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PPC Defense: Don't Let These 7 Factors Damage Your Performance

kerschbaum-joe
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Defense

One of the most popular phrases in football is that "defensive wins championships." Same goes for managing PPC campaigns.

On any given day, countless entities are striving to damage your campaign's performance. A strong defensive strategy will help protect your hard work and preserve your positive progress.

Sustained growth and upward trends are the objectives for any PPC manager. However, there are some instances where defending your campaign and holding your ground is just as valuable as your next huge push to the end zone.

Below are seven of the most common factors that can damage your PPC campaign, as well as a defensive strategy for each.

1. PPC Sea Changes

You may remember a little tectonic shift in the PPC world that arrived last week... just a little something called enhanced campaigns. This isn't the first time PPC managers had to significantly adjust their game plan and it certainly won't be the last.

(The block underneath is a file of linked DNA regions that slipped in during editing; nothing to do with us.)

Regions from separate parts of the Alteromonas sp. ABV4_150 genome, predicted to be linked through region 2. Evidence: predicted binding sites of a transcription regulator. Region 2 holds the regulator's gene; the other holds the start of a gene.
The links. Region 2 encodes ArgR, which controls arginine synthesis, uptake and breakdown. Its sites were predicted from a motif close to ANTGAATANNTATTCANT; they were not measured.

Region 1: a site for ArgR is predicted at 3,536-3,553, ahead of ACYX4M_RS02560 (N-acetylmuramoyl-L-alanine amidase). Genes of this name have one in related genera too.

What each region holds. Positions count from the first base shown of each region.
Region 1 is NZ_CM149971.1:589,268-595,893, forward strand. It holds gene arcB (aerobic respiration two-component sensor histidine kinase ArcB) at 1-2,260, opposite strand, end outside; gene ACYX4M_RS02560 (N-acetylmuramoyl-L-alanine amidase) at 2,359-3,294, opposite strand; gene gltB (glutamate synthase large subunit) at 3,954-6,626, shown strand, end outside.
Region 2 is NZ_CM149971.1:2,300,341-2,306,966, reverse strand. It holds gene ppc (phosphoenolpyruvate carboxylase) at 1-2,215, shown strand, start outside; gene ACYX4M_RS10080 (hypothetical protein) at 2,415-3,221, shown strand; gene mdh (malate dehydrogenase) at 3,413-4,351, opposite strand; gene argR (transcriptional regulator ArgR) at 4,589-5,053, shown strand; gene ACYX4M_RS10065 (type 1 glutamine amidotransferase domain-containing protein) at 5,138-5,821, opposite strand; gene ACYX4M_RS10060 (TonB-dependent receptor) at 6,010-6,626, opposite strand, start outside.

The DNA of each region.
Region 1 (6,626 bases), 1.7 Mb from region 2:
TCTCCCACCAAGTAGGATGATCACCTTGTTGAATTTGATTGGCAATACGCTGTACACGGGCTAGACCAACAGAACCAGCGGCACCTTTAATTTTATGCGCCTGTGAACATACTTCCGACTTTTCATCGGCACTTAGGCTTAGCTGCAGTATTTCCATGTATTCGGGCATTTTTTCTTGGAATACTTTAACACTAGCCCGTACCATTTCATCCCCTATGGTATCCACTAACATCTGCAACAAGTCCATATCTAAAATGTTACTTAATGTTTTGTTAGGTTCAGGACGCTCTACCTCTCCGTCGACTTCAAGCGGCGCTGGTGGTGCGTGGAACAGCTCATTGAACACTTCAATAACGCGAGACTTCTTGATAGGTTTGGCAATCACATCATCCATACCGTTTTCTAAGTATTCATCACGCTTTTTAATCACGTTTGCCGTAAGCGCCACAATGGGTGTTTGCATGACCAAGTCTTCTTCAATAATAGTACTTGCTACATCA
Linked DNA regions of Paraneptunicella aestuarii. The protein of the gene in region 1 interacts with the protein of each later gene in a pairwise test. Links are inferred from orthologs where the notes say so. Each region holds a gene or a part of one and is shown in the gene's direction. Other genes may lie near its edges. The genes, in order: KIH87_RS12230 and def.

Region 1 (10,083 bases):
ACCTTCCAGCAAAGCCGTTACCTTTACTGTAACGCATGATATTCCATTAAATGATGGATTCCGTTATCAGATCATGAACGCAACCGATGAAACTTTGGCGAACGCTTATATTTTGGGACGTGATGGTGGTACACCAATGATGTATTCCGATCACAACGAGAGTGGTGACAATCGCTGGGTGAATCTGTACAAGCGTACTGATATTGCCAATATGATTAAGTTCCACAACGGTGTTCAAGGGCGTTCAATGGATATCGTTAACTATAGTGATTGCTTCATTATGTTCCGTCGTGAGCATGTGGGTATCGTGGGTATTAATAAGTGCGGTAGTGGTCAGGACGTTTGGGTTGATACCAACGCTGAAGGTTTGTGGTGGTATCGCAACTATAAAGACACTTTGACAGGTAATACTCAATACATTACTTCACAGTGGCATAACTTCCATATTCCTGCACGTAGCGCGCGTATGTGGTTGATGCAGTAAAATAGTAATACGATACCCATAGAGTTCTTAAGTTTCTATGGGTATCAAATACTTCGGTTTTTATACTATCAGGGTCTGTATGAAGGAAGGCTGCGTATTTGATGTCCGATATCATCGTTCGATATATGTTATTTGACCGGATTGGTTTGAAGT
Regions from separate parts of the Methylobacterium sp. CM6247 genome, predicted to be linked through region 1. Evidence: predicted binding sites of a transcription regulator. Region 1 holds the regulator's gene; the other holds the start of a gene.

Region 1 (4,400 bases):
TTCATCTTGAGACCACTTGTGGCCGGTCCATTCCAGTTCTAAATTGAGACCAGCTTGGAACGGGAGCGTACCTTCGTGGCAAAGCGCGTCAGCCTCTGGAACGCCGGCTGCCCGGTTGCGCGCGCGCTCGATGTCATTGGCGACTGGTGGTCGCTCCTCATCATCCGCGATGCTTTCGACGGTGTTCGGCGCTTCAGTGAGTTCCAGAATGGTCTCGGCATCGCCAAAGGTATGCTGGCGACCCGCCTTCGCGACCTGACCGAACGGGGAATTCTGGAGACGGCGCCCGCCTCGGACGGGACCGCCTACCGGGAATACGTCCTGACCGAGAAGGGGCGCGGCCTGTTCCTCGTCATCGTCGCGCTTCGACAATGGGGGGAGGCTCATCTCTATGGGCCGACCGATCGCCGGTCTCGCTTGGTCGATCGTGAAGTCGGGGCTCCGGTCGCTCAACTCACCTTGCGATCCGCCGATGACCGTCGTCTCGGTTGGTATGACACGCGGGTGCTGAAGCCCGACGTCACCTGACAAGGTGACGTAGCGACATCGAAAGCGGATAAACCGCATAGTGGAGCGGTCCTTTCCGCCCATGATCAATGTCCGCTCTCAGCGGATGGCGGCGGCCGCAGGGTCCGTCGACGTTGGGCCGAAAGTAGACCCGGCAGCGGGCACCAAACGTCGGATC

Enhanced campaigns got a lot of attention because it was a lot of changes at once – but there are incremental changes happening all the time. And PPC managers need to stay on top of them all the time.

Your defensive plan:

  • Stay on top of PPC news. Subscribe to all the critical industry publications (including this one) to make sure that you keep a pulse on what is happening in SEM right now.
  • Keep in close contact with your Google and Bing reps. Your reps usually have the inside track on changes coming down the pike that could influence your performance.

2. Fluctuating Performance in Other Channels

PPC doesn't operate in a vacuum. PPC is influenced by other marketing channels, and PPC also influences other channels as well.

We have had accounts that started to suffer from lagging performance due to a change within another channel. For example, we had a client drop off in organic rankings (due to an algorithmic change) and this impacted our PPC performance.